The Successful Therapy

What makes a therapy efficient? What is necessary for a therapy to work out? Which are the ingredients a person needs to improve himself and the quality of his life?

Motivation & Commitment

Willingness to work “towards” and “with” the process of treatment is crucial. Psychotherapy is most successful when the person has a strong desire to change. If you don’t want to change, chances are you won’t change or the change will be slow in coming. Change means altering those aspects of your life that aren’t working for you any longer and are contributing to your problems and issues. And it takes a commitment to make sometimes difficult changes in behavior or thinking patterns.

Open Attitude & Flexibility

It is best to keep an open mind while in psychotherapy, and be willing to try out new things that ordinarily you may not do. Psychotherapy is often about challenging one’s existing set of beliefs and often, one’s very self. It is most successful when a person is able and willing to try to do this in a safe and supportive environment.

Relation Psychotherapist – Client: Trust & Confidence

Effective psychotherapy is a two way street. It takes a joint effort by both client and psychotherapist. It’s important that you and your psychotherapist establish strong bonds that allow you to be completely honest about your thoughts and feelings. Often, this requires a subtle “chemistry” between both of you, where you feel comfortable with your psychotherapist’s personality, approach and style. If after the first few sessions you don’t feel this chemistry, look for another psychotherapist with whom you may feel more comfortable.

Therapy Assessment

Once you think you’ve found the right psychopsychotherapist, how can you tell if your therapy is effective?

What you expect to achieve in therapy should be clearly defined starting with your very first sessions. You and your psychopsychotherapist should discuss realistic time frames for reaching your goals and agree on how you will measure your progress.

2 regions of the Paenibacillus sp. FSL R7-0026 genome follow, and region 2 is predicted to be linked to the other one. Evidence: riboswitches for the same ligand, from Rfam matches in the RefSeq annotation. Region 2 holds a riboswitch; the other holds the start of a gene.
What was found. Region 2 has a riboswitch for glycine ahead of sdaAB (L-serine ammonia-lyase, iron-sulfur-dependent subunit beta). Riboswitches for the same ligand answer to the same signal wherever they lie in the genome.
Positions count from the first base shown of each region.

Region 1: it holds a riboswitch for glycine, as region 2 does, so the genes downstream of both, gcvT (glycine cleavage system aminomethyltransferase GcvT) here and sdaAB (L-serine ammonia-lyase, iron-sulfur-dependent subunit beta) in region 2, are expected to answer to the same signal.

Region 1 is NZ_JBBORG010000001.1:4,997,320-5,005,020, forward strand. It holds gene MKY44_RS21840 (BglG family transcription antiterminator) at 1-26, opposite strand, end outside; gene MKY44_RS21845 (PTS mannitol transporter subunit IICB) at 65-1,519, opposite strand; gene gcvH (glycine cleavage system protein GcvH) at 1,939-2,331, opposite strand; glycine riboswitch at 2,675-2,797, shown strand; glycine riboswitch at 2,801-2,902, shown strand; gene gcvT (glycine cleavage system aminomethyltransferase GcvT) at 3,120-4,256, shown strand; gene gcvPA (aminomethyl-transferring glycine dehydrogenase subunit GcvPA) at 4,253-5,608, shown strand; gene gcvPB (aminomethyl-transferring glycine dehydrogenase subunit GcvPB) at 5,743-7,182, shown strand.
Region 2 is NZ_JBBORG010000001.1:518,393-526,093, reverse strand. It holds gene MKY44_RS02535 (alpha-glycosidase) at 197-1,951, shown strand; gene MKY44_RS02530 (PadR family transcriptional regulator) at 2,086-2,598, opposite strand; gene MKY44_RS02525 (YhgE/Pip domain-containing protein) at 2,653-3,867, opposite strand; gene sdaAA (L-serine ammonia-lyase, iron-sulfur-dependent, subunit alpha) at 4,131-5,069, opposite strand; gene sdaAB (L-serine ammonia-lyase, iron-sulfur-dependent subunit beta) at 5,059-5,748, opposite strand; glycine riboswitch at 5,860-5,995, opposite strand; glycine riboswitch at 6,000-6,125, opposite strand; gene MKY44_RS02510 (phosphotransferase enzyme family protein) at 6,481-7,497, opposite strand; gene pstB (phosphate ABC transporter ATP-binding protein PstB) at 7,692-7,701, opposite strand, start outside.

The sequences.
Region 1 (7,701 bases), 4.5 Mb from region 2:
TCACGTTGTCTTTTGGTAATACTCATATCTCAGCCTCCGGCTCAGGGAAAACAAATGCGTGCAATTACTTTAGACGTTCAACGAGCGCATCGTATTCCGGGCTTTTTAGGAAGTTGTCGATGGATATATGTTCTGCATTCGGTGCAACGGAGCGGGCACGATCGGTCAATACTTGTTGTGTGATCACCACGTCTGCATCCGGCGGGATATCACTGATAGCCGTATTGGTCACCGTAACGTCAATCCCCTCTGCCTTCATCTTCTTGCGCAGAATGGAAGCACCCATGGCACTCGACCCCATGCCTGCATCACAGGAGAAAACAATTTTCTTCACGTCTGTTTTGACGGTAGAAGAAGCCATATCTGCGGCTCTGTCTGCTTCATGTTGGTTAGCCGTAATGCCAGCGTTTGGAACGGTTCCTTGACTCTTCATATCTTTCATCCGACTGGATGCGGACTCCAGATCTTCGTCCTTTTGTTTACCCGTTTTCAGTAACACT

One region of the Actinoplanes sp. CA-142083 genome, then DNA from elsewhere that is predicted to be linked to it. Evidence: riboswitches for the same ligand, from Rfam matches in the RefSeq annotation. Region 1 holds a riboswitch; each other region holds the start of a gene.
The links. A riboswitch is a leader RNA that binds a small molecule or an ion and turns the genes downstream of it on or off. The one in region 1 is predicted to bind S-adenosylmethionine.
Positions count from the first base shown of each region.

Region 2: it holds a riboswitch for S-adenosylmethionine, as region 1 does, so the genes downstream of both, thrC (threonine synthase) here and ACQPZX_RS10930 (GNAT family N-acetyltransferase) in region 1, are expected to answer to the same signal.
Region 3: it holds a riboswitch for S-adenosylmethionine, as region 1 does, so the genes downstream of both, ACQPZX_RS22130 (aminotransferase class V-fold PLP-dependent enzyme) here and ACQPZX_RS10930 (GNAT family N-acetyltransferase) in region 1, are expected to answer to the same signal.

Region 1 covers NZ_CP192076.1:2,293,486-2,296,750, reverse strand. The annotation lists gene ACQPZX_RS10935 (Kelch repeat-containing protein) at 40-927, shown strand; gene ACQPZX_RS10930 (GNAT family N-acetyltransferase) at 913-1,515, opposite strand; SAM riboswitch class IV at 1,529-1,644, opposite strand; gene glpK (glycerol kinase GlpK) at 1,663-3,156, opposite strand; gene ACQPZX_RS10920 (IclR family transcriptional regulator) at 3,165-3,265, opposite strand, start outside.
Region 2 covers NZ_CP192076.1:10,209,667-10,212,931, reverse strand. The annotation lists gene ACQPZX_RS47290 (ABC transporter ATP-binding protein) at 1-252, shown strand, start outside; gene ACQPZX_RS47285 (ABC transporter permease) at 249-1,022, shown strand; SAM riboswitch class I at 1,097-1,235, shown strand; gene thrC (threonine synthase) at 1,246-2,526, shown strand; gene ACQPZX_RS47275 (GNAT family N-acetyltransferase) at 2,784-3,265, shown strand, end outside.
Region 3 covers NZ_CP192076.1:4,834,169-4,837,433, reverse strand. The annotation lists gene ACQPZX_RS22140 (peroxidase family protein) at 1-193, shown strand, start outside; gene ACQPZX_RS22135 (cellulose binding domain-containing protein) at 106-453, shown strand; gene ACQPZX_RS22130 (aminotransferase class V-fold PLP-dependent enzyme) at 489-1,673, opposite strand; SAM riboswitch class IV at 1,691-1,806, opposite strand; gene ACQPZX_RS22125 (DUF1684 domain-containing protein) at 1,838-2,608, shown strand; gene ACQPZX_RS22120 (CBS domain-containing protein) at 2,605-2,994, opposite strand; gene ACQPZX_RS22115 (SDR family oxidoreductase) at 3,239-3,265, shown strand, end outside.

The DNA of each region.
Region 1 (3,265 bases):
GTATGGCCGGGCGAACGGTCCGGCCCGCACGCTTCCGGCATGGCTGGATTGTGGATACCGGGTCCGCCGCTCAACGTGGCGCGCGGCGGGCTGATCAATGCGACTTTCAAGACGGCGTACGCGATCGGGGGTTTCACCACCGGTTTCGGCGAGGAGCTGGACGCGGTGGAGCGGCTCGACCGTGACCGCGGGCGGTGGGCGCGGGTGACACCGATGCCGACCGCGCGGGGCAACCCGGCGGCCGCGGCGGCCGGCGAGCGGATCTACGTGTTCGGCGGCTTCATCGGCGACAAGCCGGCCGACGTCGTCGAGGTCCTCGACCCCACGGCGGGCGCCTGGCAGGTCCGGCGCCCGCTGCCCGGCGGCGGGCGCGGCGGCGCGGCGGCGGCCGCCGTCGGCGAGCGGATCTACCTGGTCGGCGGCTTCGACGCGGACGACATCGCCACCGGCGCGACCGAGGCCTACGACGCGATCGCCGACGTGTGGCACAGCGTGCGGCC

A Good Psychotherapist

While you are responsible for making changes in your life, an effective psychopsychotherapist can help pinpoint the obstacles in your way. If you have control over these obstacles, a psychotherapist can suggest behavioral changes to help you overcome them. If these obstacles involve factors outside of your control, your psychotherapist can teach you coping strategies that will foster your well being in trying circumstances.

An effective psychopsychotherapist can identify negative thinking patterns that may be feeding feelings of sadness, depression or anxiety. By encouraging you to build upon personal strengths and suggesting skills that can overcome self-inflicted feelings of hopelessness, a psychotherapist can help you develop a more positive attitude.

A good psychotherapist can assist you in making positive changes in your relationships with others, helping you recognize behaviors that may be contributing to a troublesome relationship. Your psychotherapist can teach you effective ways of communicating, clearing the way for honest exchanges with people in your life who may be causing you emotional pain.

You can determine whether your work with your psychotherapist is effective if you begin to get insights about your own thoughts and behaviors that you may have avoided before. Over time, you should be able to recognize patterns in the way you act, trace their sources and identify blocks to your happiness that you may have unintentionally created. The end result is personal growth that empowers you to take control over your life and enjoy positive, life-affirming relationships with others.

Here is a non-exhaustive list of key-words which define a good psychotherapist:

Empathy, Experience, Techniques, Good, updated education, Flexibility, Communication skills, Inner strength, Inspiration, Creativity,…

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